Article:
Why Windows 7 has forced me to worry about security
In the latest part of our experiment to convert a Mac user to Windows 7, Chris Brennan hits a security roadblock.
I’ve had my first major concern with Windows 7, and it all stems from a news story that appeared on this very site yesterday. Apparently, Windows 7 is susceptible to eight out of ten new viruses. This is something I rarely have to worry about on the Mac. No one is likely to write a virus that affects only 4% of the computing world.
Don’t get me wrong, I don’t claim that bad things can’t happen to a Mac. It’s just not a major worry. I have the firewall turned on and I don’t open suspect attachments from people I don’t know, but that’s as far as it goes. So the news that even the latest and greatest Microsoft OS is still at risk from hackers leaves me a little uneasy.
In the story was the line: ‘However, the chances of any PC Pro readers running a machine with no anti-virus software are, we hope, pretty remote.’ Ahem, I’m going to admit to gross incompetence now and confess that for the past few weeks I’ve been running Windows 7 without any antivirus software. It just never occurred to me.
Finding that Microsoft provides free protection software called Security Essentials was reassuring. I downloaded it and did a scan that let me know I have no unwanted or harmful software on my laptop. Great.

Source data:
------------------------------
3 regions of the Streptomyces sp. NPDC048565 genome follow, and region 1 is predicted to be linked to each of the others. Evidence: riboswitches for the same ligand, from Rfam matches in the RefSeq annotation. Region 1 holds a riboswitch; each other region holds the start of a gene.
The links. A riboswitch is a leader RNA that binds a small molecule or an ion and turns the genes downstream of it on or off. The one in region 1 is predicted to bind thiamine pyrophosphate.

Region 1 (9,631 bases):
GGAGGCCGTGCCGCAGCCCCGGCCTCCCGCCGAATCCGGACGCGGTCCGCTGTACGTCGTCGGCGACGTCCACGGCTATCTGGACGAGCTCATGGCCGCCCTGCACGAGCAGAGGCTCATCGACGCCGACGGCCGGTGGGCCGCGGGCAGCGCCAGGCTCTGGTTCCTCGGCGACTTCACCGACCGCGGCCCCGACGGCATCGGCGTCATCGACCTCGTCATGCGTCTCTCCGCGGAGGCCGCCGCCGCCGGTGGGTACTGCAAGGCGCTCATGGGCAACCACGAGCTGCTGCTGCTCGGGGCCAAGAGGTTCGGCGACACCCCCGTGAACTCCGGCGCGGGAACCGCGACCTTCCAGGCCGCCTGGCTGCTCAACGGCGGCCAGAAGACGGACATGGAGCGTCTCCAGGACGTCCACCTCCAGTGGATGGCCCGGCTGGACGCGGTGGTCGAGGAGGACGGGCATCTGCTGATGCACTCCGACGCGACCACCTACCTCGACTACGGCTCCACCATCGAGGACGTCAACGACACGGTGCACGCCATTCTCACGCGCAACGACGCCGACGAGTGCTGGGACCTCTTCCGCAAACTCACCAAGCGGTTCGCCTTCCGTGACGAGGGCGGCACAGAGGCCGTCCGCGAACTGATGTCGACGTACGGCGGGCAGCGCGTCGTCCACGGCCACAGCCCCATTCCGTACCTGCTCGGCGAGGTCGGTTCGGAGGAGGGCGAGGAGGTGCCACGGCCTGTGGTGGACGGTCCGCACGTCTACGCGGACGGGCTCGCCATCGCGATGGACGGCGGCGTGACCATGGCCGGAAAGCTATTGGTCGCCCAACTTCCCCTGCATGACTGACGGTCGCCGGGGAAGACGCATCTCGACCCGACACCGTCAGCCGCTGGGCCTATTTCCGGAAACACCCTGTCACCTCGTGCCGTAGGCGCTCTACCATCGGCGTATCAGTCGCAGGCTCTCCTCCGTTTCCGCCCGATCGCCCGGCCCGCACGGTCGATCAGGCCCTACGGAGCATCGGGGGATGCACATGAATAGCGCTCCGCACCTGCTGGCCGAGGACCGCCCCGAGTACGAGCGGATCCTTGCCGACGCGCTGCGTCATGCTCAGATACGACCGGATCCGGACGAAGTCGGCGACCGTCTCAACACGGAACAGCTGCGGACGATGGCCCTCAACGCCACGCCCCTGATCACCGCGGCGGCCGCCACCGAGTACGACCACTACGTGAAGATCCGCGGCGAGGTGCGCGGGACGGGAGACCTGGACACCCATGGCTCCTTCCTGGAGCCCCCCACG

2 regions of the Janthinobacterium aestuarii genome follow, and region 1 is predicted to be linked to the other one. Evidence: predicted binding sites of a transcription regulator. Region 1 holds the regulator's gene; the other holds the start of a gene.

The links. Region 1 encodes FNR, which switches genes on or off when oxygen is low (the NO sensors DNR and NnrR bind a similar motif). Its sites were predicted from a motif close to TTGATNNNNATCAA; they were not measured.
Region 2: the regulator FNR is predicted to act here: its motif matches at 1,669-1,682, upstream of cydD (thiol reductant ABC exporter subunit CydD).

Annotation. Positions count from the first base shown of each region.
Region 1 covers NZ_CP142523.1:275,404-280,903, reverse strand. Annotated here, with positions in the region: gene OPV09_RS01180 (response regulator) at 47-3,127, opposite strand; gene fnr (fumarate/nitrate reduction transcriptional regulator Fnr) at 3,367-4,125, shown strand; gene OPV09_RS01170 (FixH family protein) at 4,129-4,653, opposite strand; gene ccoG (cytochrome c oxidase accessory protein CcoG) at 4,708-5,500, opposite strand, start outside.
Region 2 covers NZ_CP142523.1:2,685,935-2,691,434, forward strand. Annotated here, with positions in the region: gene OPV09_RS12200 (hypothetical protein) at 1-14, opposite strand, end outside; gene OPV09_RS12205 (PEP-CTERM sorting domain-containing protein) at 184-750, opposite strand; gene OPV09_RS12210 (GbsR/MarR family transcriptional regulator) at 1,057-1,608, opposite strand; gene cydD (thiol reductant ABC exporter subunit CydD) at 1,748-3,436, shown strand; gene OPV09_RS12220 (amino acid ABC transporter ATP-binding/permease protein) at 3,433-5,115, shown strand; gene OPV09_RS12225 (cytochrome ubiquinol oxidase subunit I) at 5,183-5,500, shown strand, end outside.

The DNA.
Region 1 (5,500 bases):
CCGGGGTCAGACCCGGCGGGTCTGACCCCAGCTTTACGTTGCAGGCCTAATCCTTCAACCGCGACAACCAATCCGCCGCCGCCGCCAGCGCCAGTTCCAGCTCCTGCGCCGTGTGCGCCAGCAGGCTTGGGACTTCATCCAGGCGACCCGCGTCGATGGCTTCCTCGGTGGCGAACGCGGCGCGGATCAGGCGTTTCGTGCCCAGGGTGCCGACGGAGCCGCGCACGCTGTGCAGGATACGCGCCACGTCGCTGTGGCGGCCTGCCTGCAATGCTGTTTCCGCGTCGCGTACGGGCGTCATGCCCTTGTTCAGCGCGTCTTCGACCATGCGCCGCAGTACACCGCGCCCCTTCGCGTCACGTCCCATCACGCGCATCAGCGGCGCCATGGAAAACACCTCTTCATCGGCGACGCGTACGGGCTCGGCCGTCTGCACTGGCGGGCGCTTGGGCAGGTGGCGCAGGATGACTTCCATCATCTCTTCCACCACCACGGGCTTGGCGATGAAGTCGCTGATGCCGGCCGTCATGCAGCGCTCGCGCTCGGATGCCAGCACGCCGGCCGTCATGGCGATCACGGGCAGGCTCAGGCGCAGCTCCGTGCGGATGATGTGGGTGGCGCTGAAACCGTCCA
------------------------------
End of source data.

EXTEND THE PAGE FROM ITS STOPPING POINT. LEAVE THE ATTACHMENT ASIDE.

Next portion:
But how do I know I’m safe? Is this software from Microsoft going to protect me from the various forms of attack? The PC Pro review says that Security Essentials is “far from a comprehensive security suite”. So is my data still at risk? Do I have to invest in a subscription service to get my peace of mind back? If so, which one is going to protect me and how much should I pay? Is this the Microsoft security tax equivalent to Apple’s design tax?
The couple of weeks I spent online without security software could mean that my personal data is already on a website in a dark corner of the internet. My tardy approach to security may mean I face problems further down the line, even with the security software now loaded.
Say what you like about the whys and wherefores of Mac security, but I never had serious worries about my computer security as I do now with Windows 7. The reality of the situation may be very different and I might not be at any risk whatsoever, but the fact remains Macs have fewer, if any, viruses.
Click here to read the rest of Chris Brennan’s blog on converting from Mac to Windows 7